Richard Heller was perhaps Cabezón's most prominent citizen, arriving in 1888 and, with partner John Pflueger, buying the trading post that William Kanzenbach and Rudolph Haberland opened in 1874 and ran until they went deep into debt with their supplier, the Charles Ilfeld Company. Heller helped Cabezón flourish, in part because of trade with the Navajo. Heller and Pflueger were brokers for the wool the Navajo brought in, and some years they would take as many as 40 wagon loads to market in Albuquerque. Heller bought Plueger out in 1894, a deal that perhaps included the 10,000 sheep they owned together, and he remained among the village's leaders until his death, establishing a bit of an empire that would also include 2,000 cattle.

The store ruins that can be seen in Cabezón are not those of the original 1874 trading post, but are of a general store built by Heller in 1910 or 1911 that featured "fancy" turned posts on the front porch and a corrugated tin roof. You can still see the cut-outs in the awning, or “cotes,” for pigeons, which Heller was fond of keeping.

Heller’s family occupied the 11-to-14-room adobe house until shortly after his death in 1947. He'd been living in the village for almost 60 years. By that time, trade with the Navajo had ended and drought had come. For those that raised sheep and cattle, competition for grazing rights after the government purchased the adjacent Ojo del Espíritu Santo Grant in 1934 had driven many out of business. Also, in the early 1940s, four brush-and-stone dams on the Rio Puerco had broken during a flood, and with most men fighting in WWII or working elsewhere, there was no one to repair these dams, which had diverted water into irrigation ditches. Heller's widow kept the post office open for more than a year on her own, but then moved to Albuquerque. So, by 1950, Cabezón was largely vacant and left to begin a slow decline that has continued to this day.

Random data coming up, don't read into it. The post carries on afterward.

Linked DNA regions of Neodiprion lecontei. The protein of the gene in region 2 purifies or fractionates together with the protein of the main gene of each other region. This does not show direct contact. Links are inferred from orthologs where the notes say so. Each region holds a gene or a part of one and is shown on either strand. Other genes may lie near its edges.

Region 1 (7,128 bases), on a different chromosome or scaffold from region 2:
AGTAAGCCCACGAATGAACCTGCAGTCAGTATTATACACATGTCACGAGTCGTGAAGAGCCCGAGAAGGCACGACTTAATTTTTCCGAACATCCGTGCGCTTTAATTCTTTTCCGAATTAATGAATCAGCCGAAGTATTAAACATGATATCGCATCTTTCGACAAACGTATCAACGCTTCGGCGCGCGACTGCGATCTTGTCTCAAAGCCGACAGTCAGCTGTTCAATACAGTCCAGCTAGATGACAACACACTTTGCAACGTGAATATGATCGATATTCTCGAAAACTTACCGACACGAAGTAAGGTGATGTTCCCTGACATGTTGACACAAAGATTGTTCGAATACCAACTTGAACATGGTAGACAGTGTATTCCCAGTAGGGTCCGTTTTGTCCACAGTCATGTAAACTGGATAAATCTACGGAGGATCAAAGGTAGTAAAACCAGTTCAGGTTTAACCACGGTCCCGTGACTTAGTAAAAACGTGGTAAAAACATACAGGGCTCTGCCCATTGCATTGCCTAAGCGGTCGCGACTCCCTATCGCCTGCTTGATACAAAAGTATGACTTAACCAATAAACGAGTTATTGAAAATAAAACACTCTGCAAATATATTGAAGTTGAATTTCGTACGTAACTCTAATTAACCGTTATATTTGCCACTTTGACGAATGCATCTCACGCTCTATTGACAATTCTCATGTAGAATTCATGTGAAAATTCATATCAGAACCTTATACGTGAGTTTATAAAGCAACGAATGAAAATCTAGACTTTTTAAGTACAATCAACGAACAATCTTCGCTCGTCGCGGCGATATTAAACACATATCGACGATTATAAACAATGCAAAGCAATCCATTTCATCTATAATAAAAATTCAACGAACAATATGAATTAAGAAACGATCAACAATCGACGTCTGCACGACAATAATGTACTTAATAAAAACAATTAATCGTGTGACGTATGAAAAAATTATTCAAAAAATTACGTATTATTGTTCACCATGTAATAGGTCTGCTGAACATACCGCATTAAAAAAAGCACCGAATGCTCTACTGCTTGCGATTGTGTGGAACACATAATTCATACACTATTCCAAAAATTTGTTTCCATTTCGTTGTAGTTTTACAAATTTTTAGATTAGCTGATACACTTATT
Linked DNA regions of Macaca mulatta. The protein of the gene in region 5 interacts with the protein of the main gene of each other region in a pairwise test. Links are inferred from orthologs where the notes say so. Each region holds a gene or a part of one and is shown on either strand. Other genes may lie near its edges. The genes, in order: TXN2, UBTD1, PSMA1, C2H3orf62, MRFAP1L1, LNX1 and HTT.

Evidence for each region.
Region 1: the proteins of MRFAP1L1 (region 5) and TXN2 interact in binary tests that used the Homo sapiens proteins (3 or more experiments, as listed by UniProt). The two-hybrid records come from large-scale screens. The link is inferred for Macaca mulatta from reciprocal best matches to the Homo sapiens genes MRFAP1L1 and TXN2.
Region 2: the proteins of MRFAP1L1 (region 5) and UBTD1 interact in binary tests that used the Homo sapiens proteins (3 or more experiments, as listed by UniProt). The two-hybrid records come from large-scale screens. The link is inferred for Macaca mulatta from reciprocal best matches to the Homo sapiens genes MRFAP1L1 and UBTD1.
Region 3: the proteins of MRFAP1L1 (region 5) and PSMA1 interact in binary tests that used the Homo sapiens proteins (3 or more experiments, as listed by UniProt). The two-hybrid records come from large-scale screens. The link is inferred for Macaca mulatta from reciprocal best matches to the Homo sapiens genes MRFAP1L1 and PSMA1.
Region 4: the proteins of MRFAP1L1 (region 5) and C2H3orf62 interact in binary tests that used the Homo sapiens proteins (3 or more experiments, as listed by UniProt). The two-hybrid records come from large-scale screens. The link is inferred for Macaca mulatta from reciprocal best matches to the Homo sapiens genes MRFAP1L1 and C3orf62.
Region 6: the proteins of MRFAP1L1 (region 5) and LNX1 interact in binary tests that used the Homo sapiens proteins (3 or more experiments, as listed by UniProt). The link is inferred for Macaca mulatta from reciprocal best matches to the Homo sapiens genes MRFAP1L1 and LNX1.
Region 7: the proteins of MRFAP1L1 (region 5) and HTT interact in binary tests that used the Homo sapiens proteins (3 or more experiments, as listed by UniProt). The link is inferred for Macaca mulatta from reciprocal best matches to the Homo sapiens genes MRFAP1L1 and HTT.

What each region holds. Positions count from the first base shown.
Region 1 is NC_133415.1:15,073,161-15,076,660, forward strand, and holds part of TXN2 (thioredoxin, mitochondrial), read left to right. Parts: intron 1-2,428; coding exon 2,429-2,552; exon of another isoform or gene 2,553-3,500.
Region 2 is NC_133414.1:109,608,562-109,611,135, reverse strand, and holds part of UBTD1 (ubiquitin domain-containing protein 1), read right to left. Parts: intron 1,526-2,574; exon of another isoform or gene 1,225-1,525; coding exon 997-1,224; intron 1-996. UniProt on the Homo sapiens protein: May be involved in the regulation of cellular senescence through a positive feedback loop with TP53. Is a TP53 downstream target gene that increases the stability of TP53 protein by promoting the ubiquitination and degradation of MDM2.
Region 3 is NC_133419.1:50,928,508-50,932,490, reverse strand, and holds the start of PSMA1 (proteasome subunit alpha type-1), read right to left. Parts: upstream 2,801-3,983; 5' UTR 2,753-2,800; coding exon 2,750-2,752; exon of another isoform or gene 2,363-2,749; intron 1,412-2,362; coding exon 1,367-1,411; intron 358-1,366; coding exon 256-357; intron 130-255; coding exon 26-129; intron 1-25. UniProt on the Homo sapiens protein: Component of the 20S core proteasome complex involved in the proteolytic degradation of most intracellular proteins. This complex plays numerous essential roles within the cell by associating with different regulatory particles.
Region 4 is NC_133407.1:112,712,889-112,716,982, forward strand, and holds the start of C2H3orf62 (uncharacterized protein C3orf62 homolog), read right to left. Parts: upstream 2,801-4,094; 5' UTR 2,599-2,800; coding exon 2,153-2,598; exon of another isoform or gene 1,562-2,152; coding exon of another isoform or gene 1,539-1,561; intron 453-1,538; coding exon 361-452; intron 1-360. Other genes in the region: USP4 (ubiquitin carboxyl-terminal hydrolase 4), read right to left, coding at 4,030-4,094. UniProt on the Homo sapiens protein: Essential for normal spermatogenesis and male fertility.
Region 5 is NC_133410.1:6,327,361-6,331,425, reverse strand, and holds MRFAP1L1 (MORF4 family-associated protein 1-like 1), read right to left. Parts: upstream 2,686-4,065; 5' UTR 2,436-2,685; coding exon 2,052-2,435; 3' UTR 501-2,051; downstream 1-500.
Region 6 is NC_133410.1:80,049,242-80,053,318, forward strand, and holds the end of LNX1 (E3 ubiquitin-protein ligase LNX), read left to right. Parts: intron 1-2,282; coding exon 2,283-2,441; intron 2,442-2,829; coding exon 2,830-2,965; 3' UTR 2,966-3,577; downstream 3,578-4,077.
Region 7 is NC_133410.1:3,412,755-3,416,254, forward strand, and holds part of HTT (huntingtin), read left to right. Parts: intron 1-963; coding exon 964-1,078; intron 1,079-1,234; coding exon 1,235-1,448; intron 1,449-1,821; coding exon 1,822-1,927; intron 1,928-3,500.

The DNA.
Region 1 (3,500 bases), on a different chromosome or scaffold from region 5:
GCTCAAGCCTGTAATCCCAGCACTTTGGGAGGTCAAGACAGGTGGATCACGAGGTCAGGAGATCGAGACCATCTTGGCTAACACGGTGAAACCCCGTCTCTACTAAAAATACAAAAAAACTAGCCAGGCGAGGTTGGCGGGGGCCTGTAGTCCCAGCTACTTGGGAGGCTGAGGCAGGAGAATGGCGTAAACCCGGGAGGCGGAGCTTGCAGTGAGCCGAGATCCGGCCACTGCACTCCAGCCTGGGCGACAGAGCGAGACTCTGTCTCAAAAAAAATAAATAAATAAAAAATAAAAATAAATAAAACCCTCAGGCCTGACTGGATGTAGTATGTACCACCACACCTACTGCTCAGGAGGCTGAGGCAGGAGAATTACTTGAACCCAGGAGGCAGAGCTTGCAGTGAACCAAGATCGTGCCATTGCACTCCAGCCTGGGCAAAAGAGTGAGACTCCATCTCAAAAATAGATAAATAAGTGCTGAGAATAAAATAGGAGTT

There are many iconic photos of Heller's general store in ghost town books, some shots even taken from the rustic porch. However, the years have not been kind to the building.

Another thing that Heller did was help get a church constructed in Cabezón. La Iglesia de San Jose was built in 1894, and in many ghost town books it appears abandoned and forlorn, as it was for decades. It had been used as a barn and vandals were once caught tearing up the floor in a hunt for treasure. But in the late-1970s, the church began to be restored. I've heard that Peter Fonda bankrolled the work immediately after directing the film The Hired Hand in the village, but that movie, which starred both Fonda and Warren Oates, was released in 1971. So that seems unlikely, to say the least. In any case, you can get a closer view of a much more intact Cabezón in that excellent Western.

The San Jose Catholic Church was built in 1894.

The real story is that, in 1978, Father John Sauter from up the road in Cuba, New Mexico, wanted to restore the church before its 100th anniversary, which would occur in 1994. So local folks rounded up volunteers to fix the roof, received donated materials, and, over the years, basically did the job with no money at all. Five hundred people attended the centennial celebration. It's worth mentioning that, in addition to the treasure hunters, thieves were once caught trying to steal the church bell. The bell was then put in safe-keeping until it could safely resume its rightful place, which, as you might sorta be able to guess from the photo above, it has.